100 Aspects of the Moon – Tsuki no Hyakushi by Tsuki no Hyakushi
My bounty is as boundless as the seas
My love as deep, the more I give to thee,
The more I give, for both are infinite. -Romeo & Juliet
Ah, how romance has its way to make us all feel butterflies in our stomachs! The kiss each other good night, that hug on a gloomy day, and moonlight shining over two lovebirds as they cuddle in bed.
And Oh I want to bloom
In your arms
The way love blooms
In the night’s arms
We all have our guilty pleasures, don’t we? And that’s what a lot of art is based on too, no matter the kind or the nation it comes from. But how would you define romance in terms of art really? Well, to put it in layman’s terms, it would go something like this:
(n.) A prose narrative treating imaginary characters involved in events remote in time or place, usually heroic, adventurous, or even heroic.
Huh, so romance doesn’t have to be all about a loving couple after all? Yes, my friends. It could be anything from mythical tales, to nostalgic historical characters that warm your heart, folklore, or even some contemporary scenes that resonate with you. Anything really. Because when you’re an artist, it’s up to you to romanticize anything you want isn’t it now? And when I say romanticize, there’s one artist in particular that comes to mind: Tsukioka Yoshitoshi – the last woodblock artist of the 19th century, but the greatest of all time who left this world with a bang indeed. Why so? Where most woodblock artists of Japan were happy to follow the ways of the previous centuries, Yoshitoshi was a thinker outside the box. And never was he afraid to try something new. Yes, I’m talking about his series One Hundred Aspects of the Moon Tsuki no Hyakushi. Who would’ve thought that you could have a hundred different ukiyo-e prints, each of them telling a story of their own, and having a soothing motif of the moon looking over them – almost as if God was looking down on his creation from the skies?
Tsuki no Hyakushi (One Hundred Aspects of the Moon) is a collection of 100 distinct nishiki-e i.e. colored woodblock prints, that were released in the later parts of Yoshitoshi’s artistry career, just before he passed away. The series has a unique feel to it, with not just the aspects of the moon that its depicting, but the stories they tell. They range from Chinese and Japanese anecdotes, historical events, feminism, birds, and animals all the way to fiction like ghosts and shadows, with no theme boundaries whatsoever but yet a common connection – the moon. So to say that Yoshitoshi wasn’t just an unconventional artist but a remarkably creative individual ahead of his time would not be an overstatement.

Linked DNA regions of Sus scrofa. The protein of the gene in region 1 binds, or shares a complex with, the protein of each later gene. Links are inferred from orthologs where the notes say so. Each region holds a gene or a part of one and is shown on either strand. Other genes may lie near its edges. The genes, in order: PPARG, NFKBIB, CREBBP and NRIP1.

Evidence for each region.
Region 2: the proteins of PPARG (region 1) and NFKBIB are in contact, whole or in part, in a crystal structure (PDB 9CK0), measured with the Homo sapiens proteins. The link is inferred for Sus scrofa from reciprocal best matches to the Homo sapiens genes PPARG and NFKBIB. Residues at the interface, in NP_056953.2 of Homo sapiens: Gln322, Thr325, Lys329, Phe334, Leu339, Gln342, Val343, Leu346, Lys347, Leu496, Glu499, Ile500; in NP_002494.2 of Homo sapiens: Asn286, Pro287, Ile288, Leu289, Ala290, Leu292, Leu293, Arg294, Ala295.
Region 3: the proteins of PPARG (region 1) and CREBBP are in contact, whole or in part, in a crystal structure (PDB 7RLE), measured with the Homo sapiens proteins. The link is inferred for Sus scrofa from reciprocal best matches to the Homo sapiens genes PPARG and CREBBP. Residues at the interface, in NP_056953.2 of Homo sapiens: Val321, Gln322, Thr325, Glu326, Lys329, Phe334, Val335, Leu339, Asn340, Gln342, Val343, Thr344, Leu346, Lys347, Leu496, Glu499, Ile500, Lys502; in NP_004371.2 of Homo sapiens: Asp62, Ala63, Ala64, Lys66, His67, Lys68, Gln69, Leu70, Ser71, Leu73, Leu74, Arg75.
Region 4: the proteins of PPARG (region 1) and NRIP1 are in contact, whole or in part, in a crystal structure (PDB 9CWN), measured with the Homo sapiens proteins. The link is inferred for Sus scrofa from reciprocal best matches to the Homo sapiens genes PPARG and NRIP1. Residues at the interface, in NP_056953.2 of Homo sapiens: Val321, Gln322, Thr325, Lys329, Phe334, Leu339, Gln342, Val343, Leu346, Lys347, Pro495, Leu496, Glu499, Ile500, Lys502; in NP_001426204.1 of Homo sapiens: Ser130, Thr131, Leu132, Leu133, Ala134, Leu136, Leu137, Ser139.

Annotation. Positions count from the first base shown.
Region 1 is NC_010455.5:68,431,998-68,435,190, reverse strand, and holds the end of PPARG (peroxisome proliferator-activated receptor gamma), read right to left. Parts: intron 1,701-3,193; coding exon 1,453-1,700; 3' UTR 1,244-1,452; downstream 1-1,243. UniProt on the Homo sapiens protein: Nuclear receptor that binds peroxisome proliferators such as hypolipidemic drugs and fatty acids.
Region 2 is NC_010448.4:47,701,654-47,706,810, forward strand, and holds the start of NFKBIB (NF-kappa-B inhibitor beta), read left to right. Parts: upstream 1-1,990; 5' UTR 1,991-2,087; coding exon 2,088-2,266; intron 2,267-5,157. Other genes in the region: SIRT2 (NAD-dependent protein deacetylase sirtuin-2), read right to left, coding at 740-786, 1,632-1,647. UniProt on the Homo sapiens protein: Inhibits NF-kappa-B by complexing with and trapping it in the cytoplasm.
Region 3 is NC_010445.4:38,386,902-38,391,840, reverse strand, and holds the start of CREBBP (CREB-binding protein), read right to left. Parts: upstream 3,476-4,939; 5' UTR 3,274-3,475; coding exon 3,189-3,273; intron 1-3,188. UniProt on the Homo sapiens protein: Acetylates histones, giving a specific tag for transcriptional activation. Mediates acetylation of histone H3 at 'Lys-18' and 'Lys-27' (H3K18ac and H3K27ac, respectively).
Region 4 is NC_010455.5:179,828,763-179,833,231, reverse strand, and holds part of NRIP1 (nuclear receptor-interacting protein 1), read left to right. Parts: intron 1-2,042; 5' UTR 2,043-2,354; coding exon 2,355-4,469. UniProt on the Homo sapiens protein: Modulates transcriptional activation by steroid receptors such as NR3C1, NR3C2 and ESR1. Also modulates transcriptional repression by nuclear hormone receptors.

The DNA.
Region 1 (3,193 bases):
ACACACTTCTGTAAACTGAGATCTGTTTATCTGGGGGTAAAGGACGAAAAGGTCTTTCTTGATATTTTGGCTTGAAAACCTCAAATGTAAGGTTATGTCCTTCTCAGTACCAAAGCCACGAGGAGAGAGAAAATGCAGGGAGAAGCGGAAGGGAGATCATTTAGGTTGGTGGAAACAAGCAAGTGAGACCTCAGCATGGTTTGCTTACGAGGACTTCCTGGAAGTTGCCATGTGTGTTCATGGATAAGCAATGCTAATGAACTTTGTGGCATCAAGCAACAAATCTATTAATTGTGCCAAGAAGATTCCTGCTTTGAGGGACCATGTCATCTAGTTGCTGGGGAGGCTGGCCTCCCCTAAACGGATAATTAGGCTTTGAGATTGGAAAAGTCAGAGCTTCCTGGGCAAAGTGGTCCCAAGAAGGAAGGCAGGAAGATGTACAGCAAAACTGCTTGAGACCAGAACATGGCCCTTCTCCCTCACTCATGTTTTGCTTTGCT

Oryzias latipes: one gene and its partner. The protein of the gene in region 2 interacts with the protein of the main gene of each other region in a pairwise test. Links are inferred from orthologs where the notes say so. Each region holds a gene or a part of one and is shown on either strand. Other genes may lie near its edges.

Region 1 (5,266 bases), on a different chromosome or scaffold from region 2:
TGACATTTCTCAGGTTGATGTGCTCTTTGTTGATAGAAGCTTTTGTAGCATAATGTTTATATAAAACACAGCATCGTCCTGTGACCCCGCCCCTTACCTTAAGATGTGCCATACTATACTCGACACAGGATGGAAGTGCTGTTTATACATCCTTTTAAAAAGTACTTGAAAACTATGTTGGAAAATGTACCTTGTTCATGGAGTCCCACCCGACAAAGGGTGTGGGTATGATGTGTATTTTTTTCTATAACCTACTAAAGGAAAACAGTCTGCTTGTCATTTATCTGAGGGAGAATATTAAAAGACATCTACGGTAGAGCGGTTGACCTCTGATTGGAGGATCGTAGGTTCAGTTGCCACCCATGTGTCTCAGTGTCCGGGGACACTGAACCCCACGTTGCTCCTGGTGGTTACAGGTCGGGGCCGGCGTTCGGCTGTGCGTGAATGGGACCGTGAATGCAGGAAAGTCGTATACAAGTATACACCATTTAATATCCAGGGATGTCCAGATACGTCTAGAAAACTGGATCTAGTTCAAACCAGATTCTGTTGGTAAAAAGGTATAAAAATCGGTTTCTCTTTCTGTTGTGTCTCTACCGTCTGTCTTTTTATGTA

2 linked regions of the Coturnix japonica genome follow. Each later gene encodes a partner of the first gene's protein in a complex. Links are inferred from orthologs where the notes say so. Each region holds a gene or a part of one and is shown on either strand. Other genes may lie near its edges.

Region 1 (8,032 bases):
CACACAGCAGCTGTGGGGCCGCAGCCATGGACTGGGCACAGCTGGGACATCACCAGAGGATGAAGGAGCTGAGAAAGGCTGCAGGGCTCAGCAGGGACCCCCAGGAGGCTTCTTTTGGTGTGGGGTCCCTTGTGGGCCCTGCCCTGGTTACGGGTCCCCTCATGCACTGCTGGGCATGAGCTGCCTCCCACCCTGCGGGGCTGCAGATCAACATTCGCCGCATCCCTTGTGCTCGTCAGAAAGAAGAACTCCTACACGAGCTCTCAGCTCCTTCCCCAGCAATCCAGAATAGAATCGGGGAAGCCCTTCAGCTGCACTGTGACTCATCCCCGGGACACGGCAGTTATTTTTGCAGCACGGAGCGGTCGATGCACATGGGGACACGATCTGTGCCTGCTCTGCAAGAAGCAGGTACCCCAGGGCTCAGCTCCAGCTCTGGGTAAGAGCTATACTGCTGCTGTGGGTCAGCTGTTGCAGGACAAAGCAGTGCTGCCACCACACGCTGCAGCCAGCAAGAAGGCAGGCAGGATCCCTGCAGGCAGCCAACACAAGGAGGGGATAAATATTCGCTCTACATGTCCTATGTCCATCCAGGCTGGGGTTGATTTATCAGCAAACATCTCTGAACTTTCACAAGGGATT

Speaking of some of his masterpieces first comes Jade Rabbit featuring Monkey King, Son Goku, the star of the Chinese classic Journey to the West. With the moon larger than in any other of the images of the series, Yoshihiro seems to have attempted a more heroic representation in this imagery. An intricate blend of colors in Son Goku’s image, and the white rabbit so distinctly visible despite the moon in its background, this almost doesn’t seem like a woodblock piece, but rather a carefully crafted sketch!
Up next would be The Moon of the Pleasure Quarter – a scene from one of the entertainment districts of Japan at the time. A Geisha dressed as magnificently as ever alongside her attendant, overshadowed by moonlight as the sakura (cherry blossom) petals fall shower onto them like droplets on a rainy day. To say the least, this piece is an epic representation of what Japanese culture entailed for Geishas i.e. courtesans for the wealthy upperclassmen. With the light of the night, and beauty in the dark, Yoshitoshi thought of Geishas as no less than what could be called the “cherry blossoms of the night”.
Oh, and how could we miss out on the only A Poem by Fukami Jikyu – a masterpiece where the artist depicted the entire theme of a poem with mere woodblock art? But not so fast, you might actually misunderstand the imagery at first glance.
mei getsu ya, kite miyo kasha no hitai giwa.
What this stanza itself reads is:
full moon, come to admire me on the stage!
So it might actually be the opposite of what you thought! It’s not Fukami Jikyu looking up to the moon, but him in his full glamor, with a rich, colorful, peacock-toned kimono, showing himself to the moon – a typical representation of a stereotypical Samurai i.e. upperclassman in Tokyo at the time.
Mesmerized? Shocked? Or just plain confused? 97 other paintings are waiting for you waiting for you to look at them however you like with this newfound knowledge of Yoshitoshi’s art style. We hope he’s resting in peace knowing his last work is as well-liked as it is these days!
 “Tsukioka Yoshitoshi – 69 Artworks – Printmaking.” Www.wikiart.org, https://www.wikiart.org/en/tsukioka-yoshitoshi.
 Sandrey, Diccon. “The Stories behind Yoshitoshi’s Influential 100 Aspects of the Moon.” Japan Objects, Japan Objects, 3 July 2020, https://japanobjects.com/features/yoshitoshi-moon
 “One Hundred Aspects of the Moon.” The Library of Congress, https://www.loc.gov/item/2021668853#:~:text=Summary,Buemon%20between%201885%20and%201892